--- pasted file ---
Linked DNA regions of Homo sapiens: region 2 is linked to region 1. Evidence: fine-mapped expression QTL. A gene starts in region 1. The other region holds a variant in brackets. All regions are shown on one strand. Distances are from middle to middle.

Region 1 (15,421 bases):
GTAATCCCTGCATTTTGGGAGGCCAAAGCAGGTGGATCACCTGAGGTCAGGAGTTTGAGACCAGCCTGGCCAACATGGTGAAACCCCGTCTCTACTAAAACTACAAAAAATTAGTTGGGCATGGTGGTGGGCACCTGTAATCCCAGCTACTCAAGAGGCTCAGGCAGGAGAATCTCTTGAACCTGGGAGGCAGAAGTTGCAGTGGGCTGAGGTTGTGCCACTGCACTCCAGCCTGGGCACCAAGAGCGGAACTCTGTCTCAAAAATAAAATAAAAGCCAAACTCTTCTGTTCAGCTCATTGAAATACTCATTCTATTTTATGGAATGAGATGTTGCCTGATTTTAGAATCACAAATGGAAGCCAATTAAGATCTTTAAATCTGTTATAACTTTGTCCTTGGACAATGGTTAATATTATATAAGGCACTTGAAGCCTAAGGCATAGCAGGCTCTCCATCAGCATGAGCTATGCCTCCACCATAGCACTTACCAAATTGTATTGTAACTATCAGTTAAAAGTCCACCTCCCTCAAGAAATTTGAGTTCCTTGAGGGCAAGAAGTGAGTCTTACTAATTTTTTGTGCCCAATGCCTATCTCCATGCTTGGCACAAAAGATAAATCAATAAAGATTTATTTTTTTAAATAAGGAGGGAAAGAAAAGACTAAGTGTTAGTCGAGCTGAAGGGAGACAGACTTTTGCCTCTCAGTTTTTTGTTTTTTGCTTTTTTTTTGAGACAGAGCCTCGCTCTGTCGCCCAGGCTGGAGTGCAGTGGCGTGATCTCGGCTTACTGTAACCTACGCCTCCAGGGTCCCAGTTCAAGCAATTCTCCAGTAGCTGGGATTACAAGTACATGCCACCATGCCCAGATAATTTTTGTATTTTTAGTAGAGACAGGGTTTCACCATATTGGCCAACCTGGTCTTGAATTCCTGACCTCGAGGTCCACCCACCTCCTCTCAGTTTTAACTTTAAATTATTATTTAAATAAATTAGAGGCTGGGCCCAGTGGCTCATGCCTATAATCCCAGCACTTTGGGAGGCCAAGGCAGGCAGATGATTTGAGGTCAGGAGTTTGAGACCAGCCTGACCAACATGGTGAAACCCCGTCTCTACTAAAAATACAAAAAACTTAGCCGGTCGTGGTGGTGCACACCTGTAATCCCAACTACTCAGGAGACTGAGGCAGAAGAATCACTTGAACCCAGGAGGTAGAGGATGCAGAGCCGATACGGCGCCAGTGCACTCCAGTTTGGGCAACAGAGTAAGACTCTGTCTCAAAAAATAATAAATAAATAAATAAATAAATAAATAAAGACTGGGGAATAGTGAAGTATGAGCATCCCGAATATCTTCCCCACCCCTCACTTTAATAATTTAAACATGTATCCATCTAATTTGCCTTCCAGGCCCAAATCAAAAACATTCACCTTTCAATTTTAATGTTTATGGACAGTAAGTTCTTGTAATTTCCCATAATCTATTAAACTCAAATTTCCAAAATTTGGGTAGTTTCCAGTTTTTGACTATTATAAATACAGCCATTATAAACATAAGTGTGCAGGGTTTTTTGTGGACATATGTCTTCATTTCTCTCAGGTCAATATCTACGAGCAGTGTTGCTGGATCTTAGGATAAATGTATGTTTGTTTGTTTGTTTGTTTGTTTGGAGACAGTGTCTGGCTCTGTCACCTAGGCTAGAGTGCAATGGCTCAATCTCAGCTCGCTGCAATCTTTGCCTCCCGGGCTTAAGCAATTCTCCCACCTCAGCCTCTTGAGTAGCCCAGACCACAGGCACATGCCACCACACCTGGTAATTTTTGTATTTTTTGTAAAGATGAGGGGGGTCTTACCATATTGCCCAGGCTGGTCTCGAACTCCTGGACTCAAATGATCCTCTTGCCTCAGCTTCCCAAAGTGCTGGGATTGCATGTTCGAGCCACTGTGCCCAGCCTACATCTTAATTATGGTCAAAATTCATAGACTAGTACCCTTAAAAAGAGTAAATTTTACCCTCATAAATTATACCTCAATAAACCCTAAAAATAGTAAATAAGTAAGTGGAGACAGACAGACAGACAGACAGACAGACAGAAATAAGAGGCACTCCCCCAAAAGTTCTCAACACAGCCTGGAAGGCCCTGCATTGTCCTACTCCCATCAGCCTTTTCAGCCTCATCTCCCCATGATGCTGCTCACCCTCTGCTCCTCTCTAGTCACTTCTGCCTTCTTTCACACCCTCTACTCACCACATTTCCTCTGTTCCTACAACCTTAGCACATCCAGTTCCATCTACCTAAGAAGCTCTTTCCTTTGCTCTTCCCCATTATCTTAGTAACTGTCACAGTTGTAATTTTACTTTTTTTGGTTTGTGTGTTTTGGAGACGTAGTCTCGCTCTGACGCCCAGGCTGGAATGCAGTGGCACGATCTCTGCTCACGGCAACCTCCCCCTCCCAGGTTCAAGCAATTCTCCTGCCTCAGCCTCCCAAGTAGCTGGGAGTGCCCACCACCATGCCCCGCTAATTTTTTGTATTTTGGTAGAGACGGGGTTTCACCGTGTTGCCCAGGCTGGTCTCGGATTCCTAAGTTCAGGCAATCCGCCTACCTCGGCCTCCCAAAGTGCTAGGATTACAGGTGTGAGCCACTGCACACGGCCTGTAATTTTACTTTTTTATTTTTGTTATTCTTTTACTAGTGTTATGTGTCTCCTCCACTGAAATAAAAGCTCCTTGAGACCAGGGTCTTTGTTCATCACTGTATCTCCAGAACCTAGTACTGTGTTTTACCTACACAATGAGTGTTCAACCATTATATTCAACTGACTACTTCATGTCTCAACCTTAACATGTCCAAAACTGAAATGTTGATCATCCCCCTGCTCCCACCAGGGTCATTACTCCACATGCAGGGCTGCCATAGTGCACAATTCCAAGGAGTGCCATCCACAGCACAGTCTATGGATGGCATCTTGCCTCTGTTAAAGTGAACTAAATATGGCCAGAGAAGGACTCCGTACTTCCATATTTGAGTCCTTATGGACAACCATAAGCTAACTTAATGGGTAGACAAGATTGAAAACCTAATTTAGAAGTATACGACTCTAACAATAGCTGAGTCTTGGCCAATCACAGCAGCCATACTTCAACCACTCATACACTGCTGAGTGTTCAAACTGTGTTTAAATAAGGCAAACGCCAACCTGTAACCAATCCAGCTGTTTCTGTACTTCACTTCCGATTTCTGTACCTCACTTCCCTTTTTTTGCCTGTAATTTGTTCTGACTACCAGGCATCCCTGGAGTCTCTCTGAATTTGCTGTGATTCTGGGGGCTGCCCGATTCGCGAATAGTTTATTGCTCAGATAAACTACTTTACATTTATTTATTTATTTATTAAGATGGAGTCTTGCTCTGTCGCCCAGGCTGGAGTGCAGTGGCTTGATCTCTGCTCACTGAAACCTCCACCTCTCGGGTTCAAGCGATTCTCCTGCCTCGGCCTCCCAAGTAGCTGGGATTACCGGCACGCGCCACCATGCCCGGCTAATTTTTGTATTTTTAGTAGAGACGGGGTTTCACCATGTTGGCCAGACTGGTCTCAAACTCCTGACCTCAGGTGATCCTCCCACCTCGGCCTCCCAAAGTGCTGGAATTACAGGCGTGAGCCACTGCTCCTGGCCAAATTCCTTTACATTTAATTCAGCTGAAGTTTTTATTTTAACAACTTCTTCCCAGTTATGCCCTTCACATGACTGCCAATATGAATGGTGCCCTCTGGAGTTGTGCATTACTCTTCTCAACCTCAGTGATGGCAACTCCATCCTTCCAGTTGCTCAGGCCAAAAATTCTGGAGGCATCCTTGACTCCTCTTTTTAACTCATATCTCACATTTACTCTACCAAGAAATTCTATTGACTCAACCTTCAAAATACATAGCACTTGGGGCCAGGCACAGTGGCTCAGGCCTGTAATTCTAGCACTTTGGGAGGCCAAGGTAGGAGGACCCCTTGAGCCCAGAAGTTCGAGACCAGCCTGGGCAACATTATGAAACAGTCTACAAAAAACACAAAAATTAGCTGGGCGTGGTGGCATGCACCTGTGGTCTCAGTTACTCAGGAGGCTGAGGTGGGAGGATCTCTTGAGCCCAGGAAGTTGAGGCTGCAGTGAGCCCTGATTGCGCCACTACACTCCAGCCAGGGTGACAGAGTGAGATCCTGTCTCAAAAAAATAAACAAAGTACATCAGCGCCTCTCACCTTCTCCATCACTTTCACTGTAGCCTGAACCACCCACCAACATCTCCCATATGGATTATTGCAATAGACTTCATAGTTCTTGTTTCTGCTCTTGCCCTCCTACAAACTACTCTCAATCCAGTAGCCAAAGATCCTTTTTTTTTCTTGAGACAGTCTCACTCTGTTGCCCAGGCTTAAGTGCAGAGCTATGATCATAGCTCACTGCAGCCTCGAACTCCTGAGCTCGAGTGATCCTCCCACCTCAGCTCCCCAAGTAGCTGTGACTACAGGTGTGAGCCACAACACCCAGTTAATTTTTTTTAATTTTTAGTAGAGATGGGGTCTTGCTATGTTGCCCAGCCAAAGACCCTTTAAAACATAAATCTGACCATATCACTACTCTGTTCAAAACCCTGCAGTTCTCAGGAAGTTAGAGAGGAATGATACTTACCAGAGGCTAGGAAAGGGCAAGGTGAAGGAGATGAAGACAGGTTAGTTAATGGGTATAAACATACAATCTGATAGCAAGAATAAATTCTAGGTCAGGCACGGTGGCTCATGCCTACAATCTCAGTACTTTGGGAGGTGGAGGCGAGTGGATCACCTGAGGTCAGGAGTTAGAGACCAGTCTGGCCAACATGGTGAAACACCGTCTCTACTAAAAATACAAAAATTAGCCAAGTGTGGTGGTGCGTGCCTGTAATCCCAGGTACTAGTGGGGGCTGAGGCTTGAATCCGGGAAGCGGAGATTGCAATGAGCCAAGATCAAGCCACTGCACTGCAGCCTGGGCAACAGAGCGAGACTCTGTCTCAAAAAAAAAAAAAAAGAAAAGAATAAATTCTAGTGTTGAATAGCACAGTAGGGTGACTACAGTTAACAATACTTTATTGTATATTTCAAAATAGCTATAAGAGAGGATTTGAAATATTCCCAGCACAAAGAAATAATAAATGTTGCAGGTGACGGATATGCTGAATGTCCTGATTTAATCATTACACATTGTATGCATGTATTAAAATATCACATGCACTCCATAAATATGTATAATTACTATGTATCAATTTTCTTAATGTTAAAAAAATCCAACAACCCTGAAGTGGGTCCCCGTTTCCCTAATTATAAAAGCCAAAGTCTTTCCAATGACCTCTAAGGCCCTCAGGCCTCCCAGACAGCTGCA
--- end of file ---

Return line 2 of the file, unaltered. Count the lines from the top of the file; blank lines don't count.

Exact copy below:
Region 1 (15,421 bases):